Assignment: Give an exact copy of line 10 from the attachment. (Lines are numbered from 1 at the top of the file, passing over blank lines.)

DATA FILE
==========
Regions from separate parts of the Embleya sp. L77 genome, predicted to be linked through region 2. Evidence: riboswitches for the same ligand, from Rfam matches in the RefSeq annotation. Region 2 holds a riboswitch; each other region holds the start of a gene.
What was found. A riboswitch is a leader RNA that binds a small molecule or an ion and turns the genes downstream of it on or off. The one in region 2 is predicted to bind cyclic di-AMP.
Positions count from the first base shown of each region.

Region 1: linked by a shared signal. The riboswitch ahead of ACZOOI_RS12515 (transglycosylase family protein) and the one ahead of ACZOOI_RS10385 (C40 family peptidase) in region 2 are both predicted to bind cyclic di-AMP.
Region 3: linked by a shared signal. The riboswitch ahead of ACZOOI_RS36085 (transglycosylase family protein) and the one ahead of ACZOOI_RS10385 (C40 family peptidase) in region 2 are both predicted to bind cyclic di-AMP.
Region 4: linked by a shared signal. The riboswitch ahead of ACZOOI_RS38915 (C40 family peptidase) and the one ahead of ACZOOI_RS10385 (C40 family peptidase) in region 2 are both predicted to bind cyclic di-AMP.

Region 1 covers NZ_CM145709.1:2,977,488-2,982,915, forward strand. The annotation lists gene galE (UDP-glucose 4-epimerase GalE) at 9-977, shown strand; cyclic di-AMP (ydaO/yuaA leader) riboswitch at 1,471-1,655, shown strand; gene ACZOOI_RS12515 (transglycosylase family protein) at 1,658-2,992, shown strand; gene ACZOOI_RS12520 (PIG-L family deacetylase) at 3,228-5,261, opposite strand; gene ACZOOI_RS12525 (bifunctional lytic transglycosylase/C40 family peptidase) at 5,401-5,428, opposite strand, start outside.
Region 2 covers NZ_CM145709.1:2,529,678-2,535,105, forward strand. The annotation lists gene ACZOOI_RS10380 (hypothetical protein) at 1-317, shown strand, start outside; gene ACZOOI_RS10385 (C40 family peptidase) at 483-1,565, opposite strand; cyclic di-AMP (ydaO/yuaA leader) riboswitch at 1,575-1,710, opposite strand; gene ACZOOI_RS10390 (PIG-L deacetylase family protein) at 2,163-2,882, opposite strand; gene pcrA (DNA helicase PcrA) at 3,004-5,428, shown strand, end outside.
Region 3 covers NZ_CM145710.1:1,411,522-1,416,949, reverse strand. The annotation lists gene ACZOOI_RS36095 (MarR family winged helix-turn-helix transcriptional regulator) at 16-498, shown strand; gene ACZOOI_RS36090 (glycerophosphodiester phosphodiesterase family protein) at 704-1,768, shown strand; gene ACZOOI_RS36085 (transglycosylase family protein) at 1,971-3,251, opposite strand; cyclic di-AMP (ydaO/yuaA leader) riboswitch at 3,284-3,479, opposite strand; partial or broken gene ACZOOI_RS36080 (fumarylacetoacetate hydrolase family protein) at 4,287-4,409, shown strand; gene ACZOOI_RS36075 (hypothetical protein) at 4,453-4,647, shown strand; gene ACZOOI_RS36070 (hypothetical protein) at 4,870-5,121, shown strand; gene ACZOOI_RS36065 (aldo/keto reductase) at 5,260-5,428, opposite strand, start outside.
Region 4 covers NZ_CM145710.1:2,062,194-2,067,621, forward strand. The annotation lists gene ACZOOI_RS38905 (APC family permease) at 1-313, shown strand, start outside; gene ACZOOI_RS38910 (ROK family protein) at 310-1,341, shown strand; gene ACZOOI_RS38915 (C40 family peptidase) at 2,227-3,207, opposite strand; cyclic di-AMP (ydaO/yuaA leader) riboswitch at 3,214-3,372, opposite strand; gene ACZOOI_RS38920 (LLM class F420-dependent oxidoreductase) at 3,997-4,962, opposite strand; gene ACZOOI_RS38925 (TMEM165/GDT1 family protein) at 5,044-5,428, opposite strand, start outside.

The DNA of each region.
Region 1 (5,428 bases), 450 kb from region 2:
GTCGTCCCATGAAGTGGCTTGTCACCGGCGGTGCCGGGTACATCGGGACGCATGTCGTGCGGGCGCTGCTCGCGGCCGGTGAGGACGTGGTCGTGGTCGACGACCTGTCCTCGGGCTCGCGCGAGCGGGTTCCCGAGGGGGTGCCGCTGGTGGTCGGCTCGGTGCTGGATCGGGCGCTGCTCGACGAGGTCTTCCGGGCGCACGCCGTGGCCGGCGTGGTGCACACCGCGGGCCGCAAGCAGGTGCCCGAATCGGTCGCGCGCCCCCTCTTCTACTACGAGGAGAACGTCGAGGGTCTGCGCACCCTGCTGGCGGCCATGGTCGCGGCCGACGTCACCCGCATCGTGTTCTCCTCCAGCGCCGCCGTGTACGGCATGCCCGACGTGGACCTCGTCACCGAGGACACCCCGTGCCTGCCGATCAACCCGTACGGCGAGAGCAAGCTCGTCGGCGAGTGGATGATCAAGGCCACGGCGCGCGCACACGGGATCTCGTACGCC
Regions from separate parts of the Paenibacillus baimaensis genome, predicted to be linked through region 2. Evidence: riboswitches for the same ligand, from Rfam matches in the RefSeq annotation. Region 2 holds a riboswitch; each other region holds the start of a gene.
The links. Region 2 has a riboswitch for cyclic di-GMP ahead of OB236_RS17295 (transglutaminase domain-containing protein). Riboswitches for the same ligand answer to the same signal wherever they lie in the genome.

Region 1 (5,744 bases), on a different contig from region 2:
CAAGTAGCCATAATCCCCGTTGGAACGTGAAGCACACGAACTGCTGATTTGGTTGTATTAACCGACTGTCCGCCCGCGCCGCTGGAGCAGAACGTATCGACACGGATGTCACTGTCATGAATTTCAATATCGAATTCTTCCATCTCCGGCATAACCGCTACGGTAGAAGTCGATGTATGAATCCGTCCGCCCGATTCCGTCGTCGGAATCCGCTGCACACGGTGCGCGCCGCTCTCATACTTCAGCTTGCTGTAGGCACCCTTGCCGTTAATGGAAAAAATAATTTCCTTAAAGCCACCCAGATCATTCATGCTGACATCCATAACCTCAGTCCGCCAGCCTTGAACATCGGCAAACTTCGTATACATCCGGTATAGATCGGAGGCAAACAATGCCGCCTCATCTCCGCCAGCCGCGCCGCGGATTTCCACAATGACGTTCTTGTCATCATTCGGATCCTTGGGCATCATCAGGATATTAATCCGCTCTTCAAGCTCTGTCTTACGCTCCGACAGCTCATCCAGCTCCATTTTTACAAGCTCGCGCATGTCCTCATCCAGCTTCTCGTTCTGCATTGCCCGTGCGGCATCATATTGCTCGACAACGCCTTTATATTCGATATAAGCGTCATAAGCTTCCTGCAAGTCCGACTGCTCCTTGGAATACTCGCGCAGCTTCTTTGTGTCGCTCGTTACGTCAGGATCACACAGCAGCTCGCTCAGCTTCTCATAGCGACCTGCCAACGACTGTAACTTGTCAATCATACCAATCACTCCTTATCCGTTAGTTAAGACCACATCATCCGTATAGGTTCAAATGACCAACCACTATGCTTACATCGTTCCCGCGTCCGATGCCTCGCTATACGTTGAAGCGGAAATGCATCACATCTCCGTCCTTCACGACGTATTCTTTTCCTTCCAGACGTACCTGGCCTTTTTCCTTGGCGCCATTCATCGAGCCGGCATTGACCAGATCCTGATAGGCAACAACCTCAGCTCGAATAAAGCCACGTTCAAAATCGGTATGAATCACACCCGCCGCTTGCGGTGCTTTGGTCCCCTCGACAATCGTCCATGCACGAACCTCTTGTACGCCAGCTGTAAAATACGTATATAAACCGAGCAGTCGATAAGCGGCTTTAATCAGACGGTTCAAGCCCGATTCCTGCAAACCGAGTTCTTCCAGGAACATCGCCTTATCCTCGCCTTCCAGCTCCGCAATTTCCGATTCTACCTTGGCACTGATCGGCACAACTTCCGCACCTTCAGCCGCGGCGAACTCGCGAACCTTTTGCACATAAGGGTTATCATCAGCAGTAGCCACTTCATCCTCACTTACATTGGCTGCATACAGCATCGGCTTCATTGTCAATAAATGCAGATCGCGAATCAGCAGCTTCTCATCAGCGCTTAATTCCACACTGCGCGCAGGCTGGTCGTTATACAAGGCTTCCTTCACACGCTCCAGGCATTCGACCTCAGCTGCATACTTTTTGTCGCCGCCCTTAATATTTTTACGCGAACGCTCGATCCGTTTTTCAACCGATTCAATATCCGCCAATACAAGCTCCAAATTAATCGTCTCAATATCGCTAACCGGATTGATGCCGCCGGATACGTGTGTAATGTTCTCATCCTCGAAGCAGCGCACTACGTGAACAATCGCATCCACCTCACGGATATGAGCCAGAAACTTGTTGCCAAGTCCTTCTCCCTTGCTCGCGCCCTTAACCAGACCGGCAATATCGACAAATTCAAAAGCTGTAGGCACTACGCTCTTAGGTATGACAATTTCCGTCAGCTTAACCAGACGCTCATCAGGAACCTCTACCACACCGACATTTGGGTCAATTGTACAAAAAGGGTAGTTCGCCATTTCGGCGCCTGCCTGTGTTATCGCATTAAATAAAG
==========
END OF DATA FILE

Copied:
Region 4 covers NZ_CM145710.1:2,062,194-2,067,621, forward strand. The annotation lists gene ACZOOI_RS38905 (APC family permease) at 1-313, shown strand, start outside; gene ACZOOI_RS38910 (ROK family protein) at 310-1,341, shown strand; gene ACZOOI_RS38915 (C40 family peptidase) at 2,227-3,207, opposite strand; cyclic di-AMP (ydaO/yuaA leader) riboswitch at 3,214-3,372, opposite strand; gene ACZOOI_RS38920 (LLM class F420-dependent oxidoreductase) at 3,997-4,962, opposite strand; gene ACZOOI_RS38925 (TMEM165/GDT1 family protein) at 5,044-5,428, opposite strand, start outside.